Use this URL to cite or link to this record in EThOS: http://ethos.bl.uk/OrderDetails.do?uin=uk.bl.ethos.578068
Title: Music, politics and liquid modernity : how rock-stars became politicians and why politicians became rock-stars
Author: Higgins, Andy
Awarding Body: Lancaster University
Current Institution: Lancaster University
Date of Award: 2010
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Abstract:
As popular music eclipsed Hollywood as the most powerful mode of seduction of Western youth, rock-stars erupted through the counter-culture as potent political figures. Following its sensational arrival, the politics of popular musical culture has however moved from the shared experience of protest movements and picket lines and to an individualised and celebrified consumerist experience. As a consequence what emerged, as a controversial and subversive phenomenon, has been de-fanged and transformed into a mechanism of establishment support. Throughout this period, as rock-stars have morphed from 'pariahs to paragons of virtue', public confidence in the art of politics has declined to an all time low. Sharing similar challenges in terms of building cultural capital and maintaining a sense of credibility, rock-stars have therefore tended to succeed where politicians have largely failed. In order to arrest this decline Featherstone claims that liquid modern politics has gravitated towards the ease of 'commodified consumer critique' than using this shift as an opportunity for 'serious political critique' 1. Naively attempting to re-habilitate itself by constructing marketable identities to re- energise its popularity, potency and appeal, politicians have transformed themselves into media 'personalities'. Stylistically re-engineered by adopting the entertainment protocols of the pop celebrity and the seductive language of consumerism, today's politicians share more and more similarities with stars from the world of music. More fundamentally, modernity's meltdown and re-ordering of traditional meanings encourages everything including both politics and music to become increasingly liquid, unfixed and indefinite. As consumerism replaces politics as the society's all- powerful meta-value, its underpinning logic seeks to ingratiate, please and entertain where politics once sought to challenge and question. As a result the symbiosis of rock-star-politics is increasingly normalised and soaks more deeply into the fabric of liquid modern life. Seduced by the trappings of celebrity and carnival, the rock-star's journey of transformation exemplifies many of the obstacles liquid modernity now places in the way of establishing moral responsibility and developing meaningful politics. Bauman's sociological cement brings together many of these challenges and the burgeoning world of popular music culture now offers an interesting device to illuminate these ongoing difficulties. In this complex and highly unpredictable world it is increasingly difficult to even imagine new forms of transgression let alone mount a serious political challenge to the its market driven ethos. By mixing Bauman's strident critique with an analysis of popular music's fast moving industry of stars, controversies and consumption practices, this thesis provides an alternative reading through music culture of the continuing search for politics.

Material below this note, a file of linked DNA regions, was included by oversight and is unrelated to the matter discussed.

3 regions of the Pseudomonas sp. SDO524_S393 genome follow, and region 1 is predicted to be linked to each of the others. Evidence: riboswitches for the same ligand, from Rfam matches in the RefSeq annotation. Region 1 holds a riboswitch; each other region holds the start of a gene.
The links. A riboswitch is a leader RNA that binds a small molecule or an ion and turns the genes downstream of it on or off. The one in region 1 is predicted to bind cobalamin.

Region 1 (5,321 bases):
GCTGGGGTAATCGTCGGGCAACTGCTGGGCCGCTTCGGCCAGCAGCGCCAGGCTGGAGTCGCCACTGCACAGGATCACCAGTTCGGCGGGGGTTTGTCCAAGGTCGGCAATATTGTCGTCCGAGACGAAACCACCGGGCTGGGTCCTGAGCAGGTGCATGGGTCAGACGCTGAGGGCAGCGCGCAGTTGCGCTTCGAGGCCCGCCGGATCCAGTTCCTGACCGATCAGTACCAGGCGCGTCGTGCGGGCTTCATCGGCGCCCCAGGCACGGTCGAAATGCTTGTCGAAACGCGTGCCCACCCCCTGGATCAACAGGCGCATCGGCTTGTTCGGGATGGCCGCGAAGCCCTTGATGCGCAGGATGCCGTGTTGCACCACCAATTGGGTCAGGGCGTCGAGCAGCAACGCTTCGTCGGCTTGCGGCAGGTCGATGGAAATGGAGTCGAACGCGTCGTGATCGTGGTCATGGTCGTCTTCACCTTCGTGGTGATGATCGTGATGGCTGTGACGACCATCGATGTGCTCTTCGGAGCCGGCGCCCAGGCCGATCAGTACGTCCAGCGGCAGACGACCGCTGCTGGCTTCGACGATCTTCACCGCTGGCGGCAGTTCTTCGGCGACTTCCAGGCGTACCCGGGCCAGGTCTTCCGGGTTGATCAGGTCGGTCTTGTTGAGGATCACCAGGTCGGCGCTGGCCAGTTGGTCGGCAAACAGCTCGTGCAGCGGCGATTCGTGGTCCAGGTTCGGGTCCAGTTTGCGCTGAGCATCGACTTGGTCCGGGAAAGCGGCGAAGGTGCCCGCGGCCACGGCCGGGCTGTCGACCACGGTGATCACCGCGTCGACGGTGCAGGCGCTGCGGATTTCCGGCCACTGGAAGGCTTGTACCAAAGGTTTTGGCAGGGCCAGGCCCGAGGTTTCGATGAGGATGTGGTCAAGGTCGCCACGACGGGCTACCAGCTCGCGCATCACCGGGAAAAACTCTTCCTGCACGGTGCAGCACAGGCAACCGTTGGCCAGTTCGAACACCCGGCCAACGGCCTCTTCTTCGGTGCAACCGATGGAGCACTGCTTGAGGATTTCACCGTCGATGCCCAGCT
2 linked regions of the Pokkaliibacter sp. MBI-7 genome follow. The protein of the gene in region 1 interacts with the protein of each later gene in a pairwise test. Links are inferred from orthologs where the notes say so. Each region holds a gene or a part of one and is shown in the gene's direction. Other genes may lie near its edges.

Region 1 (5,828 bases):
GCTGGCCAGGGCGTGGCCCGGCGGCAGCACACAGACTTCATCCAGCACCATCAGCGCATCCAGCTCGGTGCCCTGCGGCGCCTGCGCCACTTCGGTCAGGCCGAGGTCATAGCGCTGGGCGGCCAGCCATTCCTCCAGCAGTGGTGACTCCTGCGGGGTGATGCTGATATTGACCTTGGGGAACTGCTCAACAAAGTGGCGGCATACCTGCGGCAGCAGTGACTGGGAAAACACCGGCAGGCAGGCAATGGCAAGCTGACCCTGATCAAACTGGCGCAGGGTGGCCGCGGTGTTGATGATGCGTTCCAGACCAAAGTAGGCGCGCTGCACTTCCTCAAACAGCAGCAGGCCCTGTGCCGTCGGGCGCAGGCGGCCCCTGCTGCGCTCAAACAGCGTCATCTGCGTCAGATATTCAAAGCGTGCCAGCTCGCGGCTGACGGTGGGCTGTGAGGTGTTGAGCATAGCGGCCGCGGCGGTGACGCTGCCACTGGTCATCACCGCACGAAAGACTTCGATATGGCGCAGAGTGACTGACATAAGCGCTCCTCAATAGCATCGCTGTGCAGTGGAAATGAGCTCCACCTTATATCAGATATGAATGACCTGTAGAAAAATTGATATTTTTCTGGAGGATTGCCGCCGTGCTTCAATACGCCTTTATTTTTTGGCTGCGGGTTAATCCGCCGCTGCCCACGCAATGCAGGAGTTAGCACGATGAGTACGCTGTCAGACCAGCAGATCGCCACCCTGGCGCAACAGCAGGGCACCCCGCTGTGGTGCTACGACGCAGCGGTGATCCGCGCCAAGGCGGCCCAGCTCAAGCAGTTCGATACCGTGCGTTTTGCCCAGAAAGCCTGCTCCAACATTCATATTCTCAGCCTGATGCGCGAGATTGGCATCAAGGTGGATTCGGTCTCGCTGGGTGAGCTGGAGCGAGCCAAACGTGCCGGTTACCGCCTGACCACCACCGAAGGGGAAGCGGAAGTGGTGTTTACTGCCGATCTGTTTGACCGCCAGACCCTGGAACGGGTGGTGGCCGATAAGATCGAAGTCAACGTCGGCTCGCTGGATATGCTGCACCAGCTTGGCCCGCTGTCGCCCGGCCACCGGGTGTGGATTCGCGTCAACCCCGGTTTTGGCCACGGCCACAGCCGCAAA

Supervisor: Not available Sponsor: Not available
Qualification Name: Thesis (Ph.D.) Qualification Level: Doctoral
EThOS ID: uk.bl.ethos.578068  DOI: Not available
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